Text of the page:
[Less] Whilst advanced electrochemical oxidation can break down per- and polyfluoroalkyl substances (PFAS), . . . [More] Whilst advanced electrochemical oxidation can break down per- and polyfluoroalkyl substances (PFAS), the requirement for expensive electrode materials usually prevents its widespread application. Here we use an industrial material of lead peroxide (PbO2) from a lead-acid battery to break down PFAS including perfluorooctanoic acid (PFOA), perfluorooctane sulfonate (PFOS), and 1H,1H,2H,2H-perfluorooctanesulfonic acid (6:2 FTS). By optimising the PbO2 panel (activating and doping) and working conditions including supporting electrolyte (1 L 10 mM Na2SO4), initial concentration (10 μM), temperature (room temperature), current density (5 A for a 10 cm × 10 cm PbO2 panel) etc., we successfully remove > 99% PFAS (individual PFAS monitored via HPLC-MS) whilst mineralising ∼59% PFOA (defluorination, F- released and monitored via F-ISE, fluoride-ion selective electrode). By studying the pseudo-first-order kinetics of the PFAS breakdown (0.0028-0.007 min-1) and defluorination (0.84-5.9 × 10-8 min-1), we assign the difference to the adsorption of PFAS on the PbO2 panel and the appearance of intermediates before the full defluorination. The leaked HF gas (∼10-5 M, collected using 0.25 L 0.1 M NaOH) and Pb2+ (∼12 μM, or ∼ 2.5 ppm) are also confirmed. This study employs an economic industrial material, highlights the contribution of adsorption towards the PFAS removal and breakdown, and identifies the possible leakage of secondary contaminants.

The "refereed" or "peer review" status of a journal comes from the Ulrichsweb Global Serials Directory (http://ulrichsweb.serialssolutions.com/), as supplied by the publisher. The term refers to the system of critical evaluation of manuscripts/articles by professional colleagues or peers. The content of refereed publications is sanctioned, vetted, or otherwise approved by a peer-review or editorial board. The peer-review and evaluation system is utilized to protect, maintain, and raise the quality of scholarly material published in serials. Publications subject to the referee process are assumed, then, to contain higher quality content than those that are not.
Peer Reviewed Journal Article

Does soil track-in contribute to house dust concentrations of perfluoroalkyl acids (PFAAs) in areas affected by soil or water contamination?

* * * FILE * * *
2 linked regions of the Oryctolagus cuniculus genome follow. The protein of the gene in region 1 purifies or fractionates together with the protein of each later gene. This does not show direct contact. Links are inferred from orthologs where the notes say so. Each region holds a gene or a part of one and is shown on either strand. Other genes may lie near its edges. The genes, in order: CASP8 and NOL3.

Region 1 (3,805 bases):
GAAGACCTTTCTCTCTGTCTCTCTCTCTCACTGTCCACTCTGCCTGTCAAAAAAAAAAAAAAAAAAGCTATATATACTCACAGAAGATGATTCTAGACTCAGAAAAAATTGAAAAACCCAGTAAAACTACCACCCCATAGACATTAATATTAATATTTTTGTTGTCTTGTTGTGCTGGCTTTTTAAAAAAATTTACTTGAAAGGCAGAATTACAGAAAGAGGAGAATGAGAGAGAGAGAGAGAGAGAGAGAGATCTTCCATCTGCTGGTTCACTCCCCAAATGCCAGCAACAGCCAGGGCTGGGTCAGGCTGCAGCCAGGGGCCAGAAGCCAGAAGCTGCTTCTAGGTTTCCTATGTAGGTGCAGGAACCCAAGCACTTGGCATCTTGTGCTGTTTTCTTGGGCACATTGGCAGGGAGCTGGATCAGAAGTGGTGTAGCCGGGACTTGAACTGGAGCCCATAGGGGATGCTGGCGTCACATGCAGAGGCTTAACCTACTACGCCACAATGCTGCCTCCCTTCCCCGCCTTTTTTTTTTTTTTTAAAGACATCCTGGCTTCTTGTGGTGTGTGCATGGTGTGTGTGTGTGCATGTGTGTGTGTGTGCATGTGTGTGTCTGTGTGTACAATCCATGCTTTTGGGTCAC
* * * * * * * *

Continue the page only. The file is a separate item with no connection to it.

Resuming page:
Authors: Scher, DP; Kelly, JE; Huset, CA; Barry, KM; Yingling, VL (2019) Journal of Exposure Science and Environmental Epidemiology 29:218-226. HERO ID: 5080468

[Less] The Minnesota Department of Health measured levels of perfluoroalkyl acids (PFAAs) in house dust at . . . [More] The Minnesota Department of Health measured levels of perfluoroalkyl acids (PFAAs) in house dust at homes in communities impacted by PFAA-contaminated soil and drinking water to determine whether PFAAs in soil outside the home are associated with concentrations in dust. House dust samples from both interior living spaces and entryways to the yard were collected and analyzed separately based on the presumption that PFAAs in entryway dust may better reflect "track-in" of PFAAs into the home from contaminated soil or lawns irrigated with contaminated water. PFAA detections and concentrations in living rooms were significantly higher compared to entryways; and concentrations in both sampling locations were higher than corresponding soil concentrations, suggesting that interior sources were the main contributors to PFAAs in house dust. PFAA dust concentrations in entryways were significantly associated with living room dust levels for all analytes except PFBA. Relationships between entryway dust and soil were only seen for one PFAA (PFOA). However, median concentrations of PFOA in entryway and living room dust were 35 and 70 times higher (respectively) than in soil, which highlights the lack of importance of PFAA soil track-in as a contributor to dust concentration in this setting. Due to the small sample size, larger scale studies are needed to further assess the potential for migration of PFAA contaminated soil to indoor dust.